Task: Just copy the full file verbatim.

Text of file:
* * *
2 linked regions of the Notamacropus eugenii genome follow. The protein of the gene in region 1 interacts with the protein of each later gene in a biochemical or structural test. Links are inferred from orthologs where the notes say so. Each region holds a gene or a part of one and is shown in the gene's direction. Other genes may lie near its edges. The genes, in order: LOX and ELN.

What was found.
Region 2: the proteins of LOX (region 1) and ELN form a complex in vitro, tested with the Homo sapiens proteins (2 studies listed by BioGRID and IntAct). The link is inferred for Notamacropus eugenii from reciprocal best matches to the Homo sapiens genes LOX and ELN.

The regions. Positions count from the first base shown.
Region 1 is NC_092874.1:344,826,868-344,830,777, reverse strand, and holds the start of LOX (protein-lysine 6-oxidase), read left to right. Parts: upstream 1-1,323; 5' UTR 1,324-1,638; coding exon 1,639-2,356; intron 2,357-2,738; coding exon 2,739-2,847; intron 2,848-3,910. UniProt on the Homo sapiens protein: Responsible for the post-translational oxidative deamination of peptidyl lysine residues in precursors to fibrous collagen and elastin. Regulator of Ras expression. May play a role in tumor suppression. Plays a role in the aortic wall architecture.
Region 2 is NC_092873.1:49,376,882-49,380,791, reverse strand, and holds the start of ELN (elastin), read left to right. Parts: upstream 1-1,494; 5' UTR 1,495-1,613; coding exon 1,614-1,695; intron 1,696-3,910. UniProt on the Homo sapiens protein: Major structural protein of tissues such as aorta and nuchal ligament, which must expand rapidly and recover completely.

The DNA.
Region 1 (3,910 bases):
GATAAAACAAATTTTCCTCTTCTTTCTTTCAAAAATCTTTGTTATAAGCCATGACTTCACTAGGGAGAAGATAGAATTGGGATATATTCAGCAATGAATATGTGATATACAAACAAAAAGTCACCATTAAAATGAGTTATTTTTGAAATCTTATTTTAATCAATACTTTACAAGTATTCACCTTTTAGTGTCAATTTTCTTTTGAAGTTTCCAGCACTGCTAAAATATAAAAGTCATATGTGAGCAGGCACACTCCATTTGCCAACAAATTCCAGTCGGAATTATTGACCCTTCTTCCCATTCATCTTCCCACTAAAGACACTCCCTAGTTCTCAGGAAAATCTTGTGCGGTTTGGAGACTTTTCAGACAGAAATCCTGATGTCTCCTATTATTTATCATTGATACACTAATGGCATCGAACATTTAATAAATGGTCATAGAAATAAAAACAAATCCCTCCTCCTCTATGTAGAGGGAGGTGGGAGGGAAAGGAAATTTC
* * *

2 linked regions of the Notamacropus eugenii genome follow. The protein of the gene in region 1 interacts with the protein of each later gene in a biochemical or structural test. Links are inferred from orthologs where the notes say so. Each region holds a gene or a part of one and is shown in the gene's direction. Other genes may lie near its edges. The genes, in order: LOX and ELN.

What was found.
Region 2: the proteins of LOX (region 1) and ELN form a complex in vitro, tested with the Homo sapiens proteins (2 studies listed by BioGRID and IntAct). The link is inferred for Notamacropus eugenii from reciprocal best matches to the Homo sapiens genes LOX and ELN.

The regions. Positions count from the first base shown.
Region 1 is NC_092874.1:344,826,868-344,830,777, reverse strand, and holds the start of LOX (protein-lysine 6-oxidase), read left to right. Parts: upstream 1-1,323; 5' UTR 1,324-1,638; coding exon 1,639-2,356; intron 2,357-2,738; coding exon 2,739-2,847; intron 2,848-3,910. UniProt on the Homo sapiens protein: Responsible for the post-translational oxidative deamination of peptidyl lysine residues in precursors to fibrous collagen and elastin. Regulator of Ras expression. May play a role in tumor suppression. Plays a role in the aortic wall architecture.
Region 2 is NC_092873.1:49,376,882-49,380,791, reverse strand, and holds the start of ELN (elastin), read left to right. Parts: upstream 1-1,494; 5' UTR 1,495-1,613; coding exon 1,614-1,695; intron 1,696-3,910. UniProt on the Homo sapiens protein: Major structural protein of tissues such as aorta and nuchal ligament, which must expand rapidly and recover completely.

The DNA.
Region 1 (3,910 bases):
GATAAAACAAATTTTCCTCTTCTTTCTTTCAAAAATCTTTGTTATAAGCCATGACTTCACTAGGGAGAAGATAGAATTGGGATATATTCAGCAATGAATATGTGATATACAAACAAAAAGTCACCATTAAAATGAGTTATTTTTGAAATCTTATTTTAATCAATACTTTACAAGTATTCACCTTTTAGTGTCAATTTTCTTTTGAAGTTTCCAGCACTGCTAAAATATAAAAGTCATATGTGAGCAGGCACACTCCATTTGCCAACAAATTCCAGTCGGAATTATTGACCCTTCTTCCCATTCATCTTCCCACTAAAGACACTCCCTAGTTCTCAGGAAAATCTTGTGCGGTTTGGAGACTTTTCAGACAGAAATCCTGATGTCTCCTATTATTTATCATTGATACACTAATGGCATCGAACATTTAATAAATGGTCATAGAAATAAAAACAAATCCCTCCTCCTCTATGTAGAGGGAGGTGGGAGGGAAAGGAAATTTC